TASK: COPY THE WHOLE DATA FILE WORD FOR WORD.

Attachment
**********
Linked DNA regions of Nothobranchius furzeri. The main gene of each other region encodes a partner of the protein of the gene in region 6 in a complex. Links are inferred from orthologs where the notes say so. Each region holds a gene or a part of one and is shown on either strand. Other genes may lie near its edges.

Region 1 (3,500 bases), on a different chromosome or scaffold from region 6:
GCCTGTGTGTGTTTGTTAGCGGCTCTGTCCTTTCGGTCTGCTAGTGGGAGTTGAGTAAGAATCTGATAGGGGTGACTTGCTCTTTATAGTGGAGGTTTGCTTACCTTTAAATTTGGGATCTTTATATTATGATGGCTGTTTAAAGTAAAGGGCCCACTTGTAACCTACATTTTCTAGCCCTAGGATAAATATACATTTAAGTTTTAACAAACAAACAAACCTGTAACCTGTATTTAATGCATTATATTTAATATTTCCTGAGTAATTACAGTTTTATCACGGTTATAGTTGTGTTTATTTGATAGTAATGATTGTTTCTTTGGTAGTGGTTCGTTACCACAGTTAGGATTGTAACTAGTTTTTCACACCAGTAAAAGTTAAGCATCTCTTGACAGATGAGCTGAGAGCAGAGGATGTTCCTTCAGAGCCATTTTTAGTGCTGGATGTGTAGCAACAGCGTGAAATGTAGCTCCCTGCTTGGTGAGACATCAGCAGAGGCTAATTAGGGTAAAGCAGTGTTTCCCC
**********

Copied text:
Linked DNA regions of Nothobranchius furzeri. The main gene of each other region encodes a partner of the protein of the gene in region 6 in a complex. Links are inferred from orthologs where the notes say so. Each region holds a gene or a part of one and is shown on either strand. Other genes may lie near its edges.

Region 1 (3,500 bases), on a different chromosome or scaffold from region 6:
GCCTGTGTGTGTTTGTTAGCGGCTCTGTCCTTTCGGTCTGCTAGTGGGAGTTGAGTAAGAATCTGATAGGGGTGACTTGCTCTTTATAGTGGAGGTTTGCTTACCTTTAAATTTGGGATCTTTATATTATGATGGCTGTTTAAAGTAAAGGGCCCACTTGTAACCTACATTTTCTAGCCCTAGGATAAATATACATTTAAGTTTTAACAAACAAACAAACCTGTAACCTGTATTTAATGCATTATATTTAATATTTCCTGAGTAATTACAGTTTTATCACGGTTATAGTTGTGTTTATTTGATAGTAATGATTGTTTCTTTGGTAGTGGTTCGTTACCACAGTTAGGATTGTAACTAGTTTTTCACACCAGTAAAAGTTAAGCATCTCTTGACAGATGAGCTGAGAGCAGAGGATGTTCCTTCAGAGCCATTTTTAGTGCTGGATGTGTAGCAACAGCGTGAAATGTAGCTCCCTGCTTGGTGAGACATCAGCAGAGGCTAATTAGGGTAAAGCAGTGTTTCCCC